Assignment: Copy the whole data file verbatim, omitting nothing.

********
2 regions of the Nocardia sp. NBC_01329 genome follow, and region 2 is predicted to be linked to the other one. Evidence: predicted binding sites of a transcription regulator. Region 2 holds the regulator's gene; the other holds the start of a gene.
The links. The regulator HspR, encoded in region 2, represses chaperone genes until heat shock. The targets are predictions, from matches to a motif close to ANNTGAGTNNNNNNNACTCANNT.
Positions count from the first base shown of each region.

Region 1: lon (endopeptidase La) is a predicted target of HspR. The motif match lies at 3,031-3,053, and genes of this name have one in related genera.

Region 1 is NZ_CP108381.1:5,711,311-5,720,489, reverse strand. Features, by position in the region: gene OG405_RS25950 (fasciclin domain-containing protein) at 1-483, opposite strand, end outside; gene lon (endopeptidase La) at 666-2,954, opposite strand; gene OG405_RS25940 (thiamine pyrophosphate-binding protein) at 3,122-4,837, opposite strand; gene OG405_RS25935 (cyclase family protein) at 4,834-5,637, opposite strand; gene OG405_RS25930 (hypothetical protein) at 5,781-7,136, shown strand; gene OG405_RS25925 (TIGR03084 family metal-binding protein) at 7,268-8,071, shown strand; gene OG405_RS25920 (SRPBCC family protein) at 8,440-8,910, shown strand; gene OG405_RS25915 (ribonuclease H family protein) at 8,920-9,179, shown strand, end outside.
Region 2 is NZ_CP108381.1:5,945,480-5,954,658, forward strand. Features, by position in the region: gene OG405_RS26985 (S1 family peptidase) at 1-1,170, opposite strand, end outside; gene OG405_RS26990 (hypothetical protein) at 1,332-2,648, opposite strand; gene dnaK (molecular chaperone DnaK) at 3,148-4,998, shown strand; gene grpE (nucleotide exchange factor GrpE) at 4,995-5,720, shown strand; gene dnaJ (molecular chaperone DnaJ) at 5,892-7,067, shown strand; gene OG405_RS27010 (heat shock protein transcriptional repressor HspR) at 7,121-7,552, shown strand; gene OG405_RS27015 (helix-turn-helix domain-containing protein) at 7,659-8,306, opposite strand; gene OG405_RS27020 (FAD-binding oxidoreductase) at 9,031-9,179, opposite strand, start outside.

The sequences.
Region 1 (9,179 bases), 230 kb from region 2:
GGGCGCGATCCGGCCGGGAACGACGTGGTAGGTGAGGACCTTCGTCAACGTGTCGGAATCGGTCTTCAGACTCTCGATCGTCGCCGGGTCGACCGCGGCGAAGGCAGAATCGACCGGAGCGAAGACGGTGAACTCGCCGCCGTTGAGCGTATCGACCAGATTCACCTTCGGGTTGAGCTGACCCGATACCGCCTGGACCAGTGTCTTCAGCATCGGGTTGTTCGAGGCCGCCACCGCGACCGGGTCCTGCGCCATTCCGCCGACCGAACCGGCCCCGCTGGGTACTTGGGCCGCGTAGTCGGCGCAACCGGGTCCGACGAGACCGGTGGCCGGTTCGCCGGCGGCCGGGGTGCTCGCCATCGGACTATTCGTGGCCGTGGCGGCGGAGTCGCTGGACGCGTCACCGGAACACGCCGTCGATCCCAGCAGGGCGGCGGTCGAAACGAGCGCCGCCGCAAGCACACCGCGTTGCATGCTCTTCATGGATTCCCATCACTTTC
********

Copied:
2 regions of the Nocardia sp. NBC_01329 genome follow, and region 2 is predicted to be linked to the other one. Evidence: predicted binding sites of a transcription regulator. Region 2 holds the regulator's gene; the other holds the start of a gene.
The links. The regulator HspR, encoded in region 2, represses chaperone genes until heat shock. The targets are predictions, from matches to a motif close to ANNTGAGTNNNNNNNACTCANNT.
Positions count from the first base shown of each region.

Region 1: lon (endopeptidase La) is a predicted target of HspR. The motif match lies at 3,031-3,053, and genes of this name have one in related genera.

Region 1 is NZ_CP108381.1:5,711,311-5,720,489, reverse strand. Features, by position in the region: gene OG405_RS25950 (fasciclin domain-containing protein) at 1-483, opposite strand, end outside; gene lon (endopeptidase La) at 666-2,954, opposite strand; gene OG405_RS25940 (thiamine pyrophosphate-binding protein) at 3,122-4,837, opposite strand; gene OG405_RS25935 (cyclase family protein) at 4,834-5,637, opposite strand; gene OG405_RS25930 (hypothetical protein) at 5,781-7,136, shown strand; gene OG405_RS25925 (TIGR03084 family metal-binding protein) at 7,268-8,071, shown strand; gene OG405_RS25920 (SRPBCC family protein) at 8,440-8,910, shown strand; gene OG405_RS25915 (ribonuclease H family protein) at 8,920-9,179, shown strand, end outside.
Region 2 is NZ_CP108381.1:5,945,480-5,954,658, forward strand. Features, by position in the region: gene OG405_RS26985 (S1 family peptidase) at 1-1,170, opposite strand, end outside; gene OG405_RS26990 (hypothetical protein) at 1,332-2,648, opposite strand; gene dnaK (molecular chaperone DnaK) at 3,148-4,998, shown strand; gene grpE (nucleotide exchange factor GrpE) at 4,995-5,720, shown strand; gene dnaJ (molecular chaperone DnaJ) at 5,892-7,067, shown strand; gene OG405_RS27010 (heat shock protein transcriptional repressor HspR) at 7,121-7,552, shown strand; gene OG405_RS27015 (helix-turn-helix domain-containing protein) at 7,659-8,306, opposite strand; gene OG405_RS27020 (FAD-binding oxidoreductase) at 9,031-9,179, opposite strand, start outside.

The sequences.
Region 1 (9,179 bases), 230 kb from region 2:
GGGCGCGATCCGGCCGGGAACGACGTGGTAGGTGAGGACCTTCGTCAACGTGTCGGAATCGGTCTTCAGACTCTCGATCGTCGCCGGGTCGACCGCGGCGAAGGCAGAATCGACCGGAGCGAAGACGGTGAACTCGCCGCCGTTGAGCGTATCGACCAGATTCACCTTCGGGTTGAGCTGACCCGATACCGCCTGGACCAGTGTCTTCAGCATCGGGTTGTTCGAGGCCGCCACCGCGACCGGGTCCTGCGCCATTCCGCCGACCGAACCGGCCCCGCTGGGTACTTGGGCCGCGTAGTCGGCGCAACCGGGTCCGACGAGACCGGTGGCCGGTTCGCCGGCGGCCGGGGTGCTCGCCATCGGACTATTCGTGGCCGTGGCGGCGGAGTCGCTGGACGCGTCACCGGAACACGCCGTCGATCCCAGCAGGGCGGCGGTCGAAACGAGCGCCGCCGCAAGCACACCGCGTTGCATGCTCTTCATGGATTCCCATCACTTTC